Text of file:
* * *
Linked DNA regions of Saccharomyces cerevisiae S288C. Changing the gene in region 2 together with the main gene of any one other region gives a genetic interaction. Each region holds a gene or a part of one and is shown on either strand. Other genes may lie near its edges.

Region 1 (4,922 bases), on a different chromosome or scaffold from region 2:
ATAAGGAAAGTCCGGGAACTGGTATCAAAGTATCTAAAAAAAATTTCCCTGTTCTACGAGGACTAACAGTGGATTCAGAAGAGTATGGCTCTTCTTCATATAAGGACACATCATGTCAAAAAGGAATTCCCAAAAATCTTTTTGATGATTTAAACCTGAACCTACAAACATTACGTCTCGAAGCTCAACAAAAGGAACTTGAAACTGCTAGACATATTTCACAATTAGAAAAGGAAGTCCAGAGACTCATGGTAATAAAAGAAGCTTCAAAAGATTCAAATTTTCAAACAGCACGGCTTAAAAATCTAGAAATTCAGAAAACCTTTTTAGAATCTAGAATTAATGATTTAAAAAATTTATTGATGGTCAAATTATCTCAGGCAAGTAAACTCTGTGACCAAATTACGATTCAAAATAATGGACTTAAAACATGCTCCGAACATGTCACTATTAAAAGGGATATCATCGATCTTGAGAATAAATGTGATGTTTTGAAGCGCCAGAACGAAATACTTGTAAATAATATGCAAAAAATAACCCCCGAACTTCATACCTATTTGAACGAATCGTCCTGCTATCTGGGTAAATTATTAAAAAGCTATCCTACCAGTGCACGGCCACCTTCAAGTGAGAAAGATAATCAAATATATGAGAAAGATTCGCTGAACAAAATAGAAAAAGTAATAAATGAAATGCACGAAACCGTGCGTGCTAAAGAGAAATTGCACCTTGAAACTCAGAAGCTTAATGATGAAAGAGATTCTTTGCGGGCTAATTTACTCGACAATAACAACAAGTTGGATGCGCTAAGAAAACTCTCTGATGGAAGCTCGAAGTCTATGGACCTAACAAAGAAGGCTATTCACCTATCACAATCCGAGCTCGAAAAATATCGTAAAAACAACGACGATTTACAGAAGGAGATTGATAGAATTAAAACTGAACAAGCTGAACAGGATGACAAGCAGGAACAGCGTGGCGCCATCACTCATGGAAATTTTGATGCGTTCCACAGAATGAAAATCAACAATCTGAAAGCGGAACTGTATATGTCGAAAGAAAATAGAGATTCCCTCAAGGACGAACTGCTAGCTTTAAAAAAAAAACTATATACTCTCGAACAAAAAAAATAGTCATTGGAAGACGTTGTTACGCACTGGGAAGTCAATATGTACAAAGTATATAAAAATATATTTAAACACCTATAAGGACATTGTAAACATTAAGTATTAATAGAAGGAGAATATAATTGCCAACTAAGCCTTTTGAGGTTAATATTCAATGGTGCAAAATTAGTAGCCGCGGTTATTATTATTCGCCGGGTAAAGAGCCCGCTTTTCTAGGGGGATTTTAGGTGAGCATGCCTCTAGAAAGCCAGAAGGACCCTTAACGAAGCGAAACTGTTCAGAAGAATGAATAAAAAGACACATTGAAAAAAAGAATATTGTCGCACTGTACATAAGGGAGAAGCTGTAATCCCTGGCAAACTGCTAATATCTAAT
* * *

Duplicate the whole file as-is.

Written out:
Linked DNA regions of Saccharomyces cerevisiae S288C. Changing the gene in region 2 together with the main gene of any one other region gives a genetic interaction. Each region holds a gene or a part of one and is shown on either strand. Other genes may lie near its edges.

Region 1 (4,922 bases), on a different chromosome or scaffold from region 2:
ATAAGGAAAGTCCGGGAACTGGTATCAAAGTATCTAAAAAAAATTTCCCTGTTCTACGAGGACTAACAGTGGATTCAGAAGAGTATGGCTCTTCTTCATATAAGGACACATCATGTCAAAAAGGAATTCCCAAAAATCTTTTTGATGATTTAAACCTGAACCTACAAACATTACGTCTCGAAGCTCAACAAAAGGAACTTGAAACTGCTAGACATATTTCACAATTAGAAAAGGAAGTCCAGAGACTCATGGTAATAAAAGAAGCTTCAAAAGATTCAAATTTTCAAACAGCACGGCTTAAAAATCTAGAAATTCAGAAAACCTTTTTAGAATCTAGAATTAATGATTTAAAAAATTTATTGATGGTCAAATTATCTCAGGCAAGTAAACTCTGTGACCAAATTACGATTCAAAATAATGGACTTAAAACATGCTCCGAACATGTCACTATTAAAAGGGATATCATCGATCTTGAGAATAAATGTGATGTTTTGAAGCGCCAGAACGAAATACTTGTAAATAATATGCAAAAAATAACCCCCGAACTTCATACCTATTTGAACGAATCGTCCTGCTATCTGGGTAAATTATTAAAAAGCTATCCTACCAGTGCACGGCCACCTTCAAGTGAGAAAGATAATCAAATATATGAGAAAGATTCGCTGAACAAAATAGAAAAAGTAATAAATGAAATGCACGAAACCGTGCGTGCTAAAGAGAAATTGCACCTTGAAACTCAGAAGCTTAATGATGAAAGAGATTCTTTGCGGGCTAATTTACTCGACAATAACAACAAGTTGGATGCGCTAAGAAAACTCTCTGATGGAAGCTCGAAGTCTATGGACCTAACAAAGAAGGCTATTCACCTATCACAATCCGAGCTCGAAAAATATCGTAAAAACAACGACGATTTACAGAAGGAGATTGATAGAATTAAAACTGAACAAGCTGAACAGGATGACAAGCAGGAACAGCGTGGCGCCATCACTCATGGAAATTTTGATGCGTTCCACAGAATGAAAATCAACAATCTGAAAGCGGAACTGTATATGTCGAAAGAAAATAGAGATTCCCTCAAGGACGAACTGCTAGCTTTAAAAAAAAAACTATATACTCTCGAACAAAAAAAATAGTCATTGGAAGACGTTGTTACGCACTGGGAAGTCAATATGTACAAAGTATATAAAAATATATTTAAACACCTATAAGGACATTGTAAACATTAAGTATTAATAGAAGGAGAATATAATTGCCAACTAAGCCTTTTGAGGTTAATATTCAATGGTGCAAAATTAGTAGCCGCGGTTATTATTATTCGCCGGGTAAAGAGCCCGCTTTTCTAGGGGGATTTTAGGTGAGCATGCCTCTAGAAAGCCAGAAGGACCCTTAACGAAGCGAAACTGTTCAGAAGAATGAATAAAAAGACACATTGAAAAAAAGAATATTGTCGCACTGTACATAAGGGAGAAGCTGTAATCCCTGGCAAACTGCTAATATCTAAT